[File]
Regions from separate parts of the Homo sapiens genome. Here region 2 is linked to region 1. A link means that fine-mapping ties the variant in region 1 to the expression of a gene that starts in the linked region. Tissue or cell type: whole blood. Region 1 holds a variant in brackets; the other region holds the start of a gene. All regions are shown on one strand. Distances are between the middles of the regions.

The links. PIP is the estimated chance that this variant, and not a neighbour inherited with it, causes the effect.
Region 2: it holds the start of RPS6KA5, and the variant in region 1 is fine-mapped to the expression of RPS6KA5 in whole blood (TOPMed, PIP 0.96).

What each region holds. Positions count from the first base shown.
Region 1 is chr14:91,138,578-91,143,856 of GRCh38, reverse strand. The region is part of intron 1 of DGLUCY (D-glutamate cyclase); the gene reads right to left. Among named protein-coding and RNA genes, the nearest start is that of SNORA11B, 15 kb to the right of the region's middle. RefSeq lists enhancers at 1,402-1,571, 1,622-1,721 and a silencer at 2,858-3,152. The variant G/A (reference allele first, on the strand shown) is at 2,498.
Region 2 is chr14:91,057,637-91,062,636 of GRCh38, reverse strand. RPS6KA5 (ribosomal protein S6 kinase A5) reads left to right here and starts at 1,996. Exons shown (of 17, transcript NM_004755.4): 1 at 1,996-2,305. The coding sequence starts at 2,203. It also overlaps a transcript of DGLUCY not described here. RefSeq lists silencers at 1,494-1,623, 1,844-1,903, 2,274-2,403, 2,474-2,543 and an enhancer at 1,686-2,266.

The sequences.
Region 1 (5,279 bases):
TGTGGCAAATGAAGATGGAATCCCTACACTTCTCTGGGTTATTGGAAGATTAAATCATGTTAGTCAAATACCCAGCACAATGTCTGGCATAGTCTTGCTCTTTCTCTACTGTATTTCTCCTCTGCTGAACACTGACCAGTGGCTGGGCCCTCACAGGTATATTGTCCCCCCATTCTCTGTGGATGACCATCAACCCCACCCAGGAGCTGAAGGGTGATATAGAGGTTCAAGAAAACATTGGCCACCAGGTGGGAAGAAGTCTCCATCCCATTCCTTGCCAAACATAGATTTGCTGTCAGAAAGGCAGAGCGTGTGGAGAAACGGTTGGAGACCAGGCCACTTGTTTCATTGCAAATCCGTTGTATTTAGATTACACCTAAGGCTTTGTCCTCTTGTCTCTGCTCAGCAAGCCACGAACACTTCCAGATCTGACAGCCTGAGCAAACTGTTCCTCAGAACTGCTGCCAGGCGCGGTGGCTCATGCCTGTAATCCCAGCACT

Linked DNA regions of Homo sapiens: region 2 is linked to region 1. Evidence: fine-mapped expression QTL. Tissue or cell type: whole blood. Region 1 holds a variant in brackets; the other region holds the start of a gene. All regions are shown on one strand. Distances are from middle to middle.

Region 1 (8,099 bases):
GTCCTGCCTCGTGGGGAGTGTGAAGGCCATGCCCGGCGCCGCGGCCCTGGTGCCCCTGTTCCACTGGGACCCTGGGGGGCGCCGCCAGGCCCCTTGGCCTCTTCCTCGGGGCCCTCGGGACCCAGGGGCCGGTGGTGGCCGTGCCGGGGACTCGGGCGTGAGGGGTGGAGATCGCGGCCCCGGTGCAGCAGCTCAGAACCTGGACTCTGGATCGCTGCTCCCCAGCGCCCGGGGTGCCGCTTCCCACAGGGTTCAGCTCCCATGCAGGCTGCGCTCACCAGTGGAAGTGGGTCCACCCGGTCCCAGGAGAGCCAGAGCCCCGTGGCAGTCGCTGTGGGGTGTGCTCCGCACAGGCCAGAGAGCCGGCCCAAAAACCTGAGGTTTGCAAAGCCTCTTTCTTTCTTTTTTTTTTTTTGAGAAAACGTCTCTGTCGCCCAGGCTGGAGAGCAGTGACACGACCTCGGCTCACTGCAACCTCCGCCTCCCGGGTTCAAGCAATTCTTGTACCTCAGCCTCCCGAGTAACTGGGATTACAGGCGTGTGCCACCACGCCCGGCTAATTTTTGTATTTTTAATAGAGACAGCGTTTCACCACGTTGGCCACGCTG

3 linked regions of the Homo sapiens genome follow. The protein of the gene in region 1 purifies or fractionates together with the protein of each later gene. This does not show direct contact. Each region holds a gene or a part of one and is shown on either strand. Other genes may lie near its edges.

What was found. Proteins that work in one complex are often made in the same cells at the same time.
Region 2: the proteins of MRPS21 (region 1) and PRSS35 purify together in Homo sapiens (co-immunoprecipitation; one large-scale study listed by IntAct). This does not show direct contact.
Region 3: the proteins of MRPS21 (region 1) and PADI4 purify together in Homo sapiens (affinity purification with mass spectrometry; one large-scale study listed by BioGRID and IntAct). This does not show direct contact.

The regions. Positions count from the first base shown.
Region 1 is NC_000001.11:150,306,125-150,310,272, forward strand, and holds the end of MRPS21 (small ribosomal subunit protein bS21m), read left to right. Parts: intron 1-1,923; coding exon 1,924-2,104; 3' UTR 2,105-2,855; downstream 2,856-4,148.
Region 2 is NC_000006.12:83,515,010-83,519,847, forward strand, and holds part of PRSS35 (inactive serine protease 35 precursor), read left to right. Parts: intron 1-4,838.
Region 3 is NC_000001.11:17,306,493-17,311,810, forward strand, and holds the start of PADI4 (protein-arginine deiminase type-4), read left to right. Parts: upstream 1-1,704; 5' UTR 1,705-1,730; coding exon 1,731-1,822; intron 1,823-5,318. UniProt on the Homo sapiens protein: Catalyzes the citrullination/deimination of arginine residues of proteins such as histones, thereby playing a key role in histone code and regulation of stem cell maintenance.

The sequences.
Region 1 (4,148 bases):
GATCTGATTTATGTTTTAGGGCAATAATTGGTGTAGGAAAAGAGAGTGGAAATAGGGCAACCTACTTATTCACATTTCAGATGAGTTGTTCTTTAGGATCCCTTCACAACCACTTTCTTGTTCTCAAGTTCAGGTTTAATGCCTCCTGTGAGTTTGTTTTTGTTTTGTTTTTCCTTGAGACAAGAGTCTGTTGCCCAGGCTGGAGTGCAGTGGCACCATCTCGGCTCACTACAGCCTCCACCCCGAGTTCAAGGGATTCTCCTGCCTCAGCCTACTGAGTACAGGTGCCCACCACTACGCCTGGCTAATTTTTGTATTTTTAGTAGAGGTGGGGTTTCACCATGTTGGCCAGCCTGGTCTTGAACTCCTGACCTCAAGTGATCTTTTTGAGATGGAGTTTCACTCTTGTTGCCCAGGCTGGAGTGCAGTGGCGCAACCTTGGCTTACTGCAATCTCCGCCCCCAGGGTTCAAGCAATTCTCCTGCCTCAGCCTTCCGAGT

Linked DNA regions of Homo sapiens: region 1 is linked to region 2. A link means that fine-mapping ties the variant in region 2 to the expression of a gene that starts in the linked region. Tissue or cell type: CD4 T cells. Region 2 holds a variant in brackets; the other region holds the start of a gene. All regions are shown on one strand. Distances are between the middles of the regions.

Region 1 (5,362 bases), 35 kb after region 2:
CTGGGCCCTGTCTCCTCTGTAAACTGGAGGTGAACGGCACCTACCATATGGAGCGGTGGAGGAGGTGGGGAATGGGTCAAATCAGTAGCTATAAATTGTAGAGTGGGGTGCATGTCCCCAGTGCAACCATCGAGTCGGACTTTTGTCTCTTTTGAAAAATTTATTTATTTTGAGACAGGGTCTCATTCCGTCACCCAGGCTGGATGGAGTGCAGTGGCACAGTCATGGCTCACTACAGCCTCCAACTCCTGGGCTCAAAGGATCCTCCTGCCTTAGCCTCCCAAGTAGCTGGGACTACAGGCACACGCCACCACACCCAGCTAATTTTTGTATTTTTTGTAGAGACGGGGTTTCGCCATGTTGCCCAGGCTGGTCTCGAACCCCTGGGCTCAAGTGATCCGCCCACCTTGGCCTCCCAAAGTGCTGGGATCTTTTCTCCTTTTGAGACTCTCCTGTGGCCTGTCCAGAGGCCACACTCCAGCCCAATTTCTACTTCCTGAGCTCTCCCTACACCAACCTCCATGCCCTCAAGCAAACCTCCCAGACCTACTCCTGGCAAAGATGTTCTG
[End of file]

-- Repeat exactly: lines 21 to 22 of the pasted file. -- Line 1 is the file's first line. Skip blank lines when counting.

The sequences.
Region 1 (4,148 bases):